Bigging Up Darwin


Following up the spectacular success of The Rebel Cell the estimable Baba Brinkman has hit new heights with The Rap Guide to Evolution, with the hit single “Natural Selection” featuring Richard Dawkins.  Here’s an excerpt from Baba’s dispatch from Fresno, where he’s touring the production:

The feedback was mostly very positive, but at one point I was accosted by two women who said they were very offended by the show, which they found deeply misogynist; they suggested I focus on the “long view” of evolutionary history instead of trying to apply evolution to “short term” subjects like understanding human mating strategies.  They said they thought my take on evolutionary psychology was “the equivalent of social darwinism”, and used the example of breast augmentation, which evolutionary psychologists might designate an attention-getting strategy rather than a sad example of female objectification.  

To this I responded that un-augmented breasts themselves were already an attention-getting strategy, since all other primates have flat breasts that only swell during lactation, whereas human female breasts (and buttocks) have evolved through sexual selection to store fat deposits, making them a prominent mechanism for appraising the fitness (ie youth & fertility) of mates, which was not a popular answer (although technically it was an answer from comparative anatomy rather than evolutionary psych).  I found out later that I was speaking to a professor of Women’s Studies from the local university.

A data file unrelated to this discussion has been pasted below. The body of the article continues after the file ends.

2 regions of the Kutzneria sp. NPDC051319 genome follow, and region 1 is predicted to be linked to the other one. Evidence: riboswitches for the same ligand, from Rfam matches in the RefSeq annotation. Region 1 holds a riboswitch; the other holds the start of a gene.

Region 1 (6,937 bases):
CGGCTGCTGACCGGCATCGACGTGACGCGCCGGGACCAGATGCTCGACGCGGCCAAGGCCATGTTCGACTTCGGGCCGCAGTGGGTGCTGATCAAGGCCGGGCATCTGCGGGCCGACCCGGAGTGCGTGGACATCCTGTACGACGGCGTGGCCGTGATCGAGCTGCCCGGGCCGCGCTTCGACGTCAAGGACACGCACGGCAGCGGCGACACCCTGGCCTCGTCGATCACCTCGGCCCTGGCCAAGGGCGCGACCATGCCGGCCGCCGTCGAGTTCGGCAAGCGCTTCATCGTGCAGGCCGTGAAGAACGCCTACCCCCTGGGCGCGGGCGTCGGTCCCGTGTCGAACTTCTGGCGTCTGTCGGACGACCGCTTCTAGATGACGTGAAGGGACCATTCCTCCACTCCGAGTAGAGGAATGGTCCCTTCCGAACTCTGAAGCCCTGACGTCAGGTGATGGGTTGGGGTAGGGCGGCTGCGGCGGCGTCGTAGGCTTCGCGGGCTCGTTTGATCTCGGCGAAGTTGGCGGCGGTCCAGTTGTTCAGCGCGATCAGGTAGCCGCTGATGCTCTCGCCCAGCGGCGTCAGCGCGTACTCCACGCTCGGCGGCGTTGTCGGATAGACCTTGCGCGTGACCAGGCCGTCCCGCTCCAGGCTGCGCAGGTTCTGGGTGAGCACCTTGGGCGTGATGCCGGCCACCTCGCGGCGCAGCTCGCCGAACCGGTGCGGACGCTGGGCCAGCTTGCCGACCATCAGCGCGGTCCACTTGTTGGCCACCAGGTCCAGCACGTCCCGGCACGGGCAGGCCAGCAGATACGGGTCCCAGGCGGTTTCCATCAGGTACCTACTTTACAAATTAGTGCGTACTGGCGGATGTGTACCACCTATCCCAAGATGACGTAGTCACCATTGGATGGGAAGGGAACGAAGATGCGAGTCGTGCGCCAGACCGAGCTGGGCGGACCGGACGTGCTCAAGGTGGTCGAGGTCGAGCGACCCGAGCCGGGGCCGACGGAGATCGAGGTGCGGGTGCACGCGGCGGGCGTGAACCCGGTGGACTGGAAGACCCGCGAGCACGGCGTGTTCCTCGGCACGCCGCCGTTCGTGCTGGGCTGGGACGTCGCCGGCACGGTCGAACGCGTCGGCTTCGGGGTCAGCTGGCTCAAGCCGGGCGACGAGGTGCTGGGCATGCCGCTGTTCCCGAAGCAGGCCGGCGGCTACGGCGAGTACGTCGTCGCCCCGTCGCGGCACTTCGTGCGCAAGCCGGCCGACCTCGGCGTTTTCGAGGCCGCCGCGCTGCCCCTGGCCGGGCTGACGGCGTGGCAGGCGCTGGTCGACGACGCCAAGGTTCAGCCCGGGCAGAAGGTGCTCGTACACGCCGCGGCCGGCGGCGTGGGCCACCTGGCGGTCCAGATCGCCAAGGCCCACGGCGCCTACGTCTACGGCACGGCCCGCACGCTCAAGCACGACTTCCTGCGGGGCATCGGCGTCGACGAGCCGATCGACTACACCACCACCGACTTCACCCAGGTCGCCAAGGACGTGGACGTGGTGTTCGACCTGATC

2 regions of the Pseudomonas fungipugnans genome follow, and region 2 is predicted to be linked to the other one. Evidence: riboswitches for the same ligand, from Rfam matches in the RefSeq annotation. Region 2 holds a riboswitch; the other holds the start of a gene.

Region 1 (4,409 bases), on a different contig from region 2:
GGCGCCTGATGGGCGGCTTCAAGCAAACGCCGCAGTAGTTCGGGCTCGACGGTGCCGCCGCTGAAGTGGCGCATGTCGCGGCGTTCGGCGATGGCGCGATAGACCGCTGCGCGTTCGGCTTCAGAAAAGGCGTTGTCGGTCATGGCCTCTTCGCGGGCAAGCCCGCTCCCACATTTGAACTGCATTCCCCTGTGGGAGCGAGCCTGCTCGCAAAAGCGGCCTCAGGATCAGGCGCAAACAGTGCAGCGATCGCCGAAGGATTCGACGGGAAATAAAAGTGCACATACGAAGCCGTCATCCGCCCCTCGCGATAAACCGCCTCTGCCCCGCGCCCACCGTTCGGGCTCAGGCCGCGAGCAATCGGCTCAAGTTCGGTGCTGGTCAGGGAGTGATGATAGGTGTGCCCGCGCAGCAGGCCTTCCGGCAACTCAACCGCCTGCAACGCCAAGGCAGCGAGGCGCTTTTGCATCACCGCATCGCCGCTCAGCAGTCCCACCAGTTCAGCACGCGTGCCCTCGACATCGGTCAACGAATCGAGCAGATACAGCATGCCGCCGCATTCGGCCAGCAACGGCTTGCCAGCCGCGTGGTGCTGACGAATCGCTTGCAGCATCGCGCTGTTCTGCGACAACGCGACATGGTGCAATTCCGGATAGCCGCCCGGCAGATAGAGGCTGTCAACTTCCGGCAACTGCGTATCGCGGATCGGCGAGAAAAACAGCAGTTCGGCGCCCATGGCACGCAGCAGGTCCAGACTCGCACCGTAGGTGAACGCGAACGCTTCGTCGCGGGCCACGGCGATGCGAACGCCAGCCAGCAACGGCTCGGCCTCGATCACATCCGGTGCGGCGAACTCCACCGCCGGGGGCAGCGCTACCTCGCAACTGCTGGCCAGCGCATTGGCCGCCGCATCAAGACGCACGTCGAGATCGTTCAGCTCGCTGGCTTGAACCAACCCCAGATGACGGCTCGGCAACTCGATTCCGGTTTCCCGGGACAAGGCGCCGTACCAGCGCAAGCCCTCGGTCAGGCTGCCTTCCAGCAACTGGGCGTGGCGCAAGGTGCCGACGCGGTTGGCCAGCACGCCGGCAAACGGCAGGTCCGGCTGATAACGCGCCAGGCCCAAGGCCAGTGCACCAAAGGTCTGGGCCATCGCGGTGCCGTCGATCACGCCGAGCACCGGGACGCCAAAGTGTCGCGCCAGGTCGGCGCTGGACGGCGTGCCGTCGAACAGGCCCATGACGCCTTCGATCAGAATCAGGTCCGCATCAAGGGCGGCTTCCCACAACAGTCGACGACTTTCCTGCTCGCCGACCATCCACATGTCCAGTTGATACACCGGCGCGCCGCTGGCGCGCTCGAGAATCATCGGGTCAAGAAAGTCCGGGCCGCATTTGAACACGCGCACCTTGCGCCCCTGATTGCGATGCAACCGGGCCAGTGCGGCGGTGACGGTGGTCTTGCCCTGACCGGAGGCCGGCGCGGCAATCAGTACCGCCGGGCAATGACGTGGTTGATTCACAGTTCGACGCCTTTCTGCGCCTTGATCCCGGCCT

And here’s a video from the show:


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Bigging Up Darwin

  1. Baba answer’s the question about breasts with far more equanimity than I ever could. I have dealt with people from Women’s Studies milieux and they are barking mad, for the most part, and would test the patience of Job himself.

  2. Really, breast augmentation is not an example of objectifying women? That’s news to me, I mean really, what a silly idea, of breasts being used as objectification.

    I would swear there is something called an “is ought’ problem which last time I checked had something to do with the fact just because that is the way something is, does not mean that’s the way it ought to be.

    I’m surprised Mr. Potter, I thought you would have known better.

    • Another useful philosophical distinction is between use and mention.

      • Indeed. Those who use breast augmentation rarely mention it.

        • And certainly never pointedly.

  3. More like Blahblah Brinkman.

  4. I invite everyone tempted to take crudely simplistic evo-psycho theories seriously, to read Stephen Jay Gould’s essay “Women’s Brains,” as well as Natalie Angier’s essay, “Men, Women, Sex and Darwin.”

    • Or , for an entertaining look at the evolution of keyboard instruments, Arthur B. Loesser’s Men, Women & Pianos.

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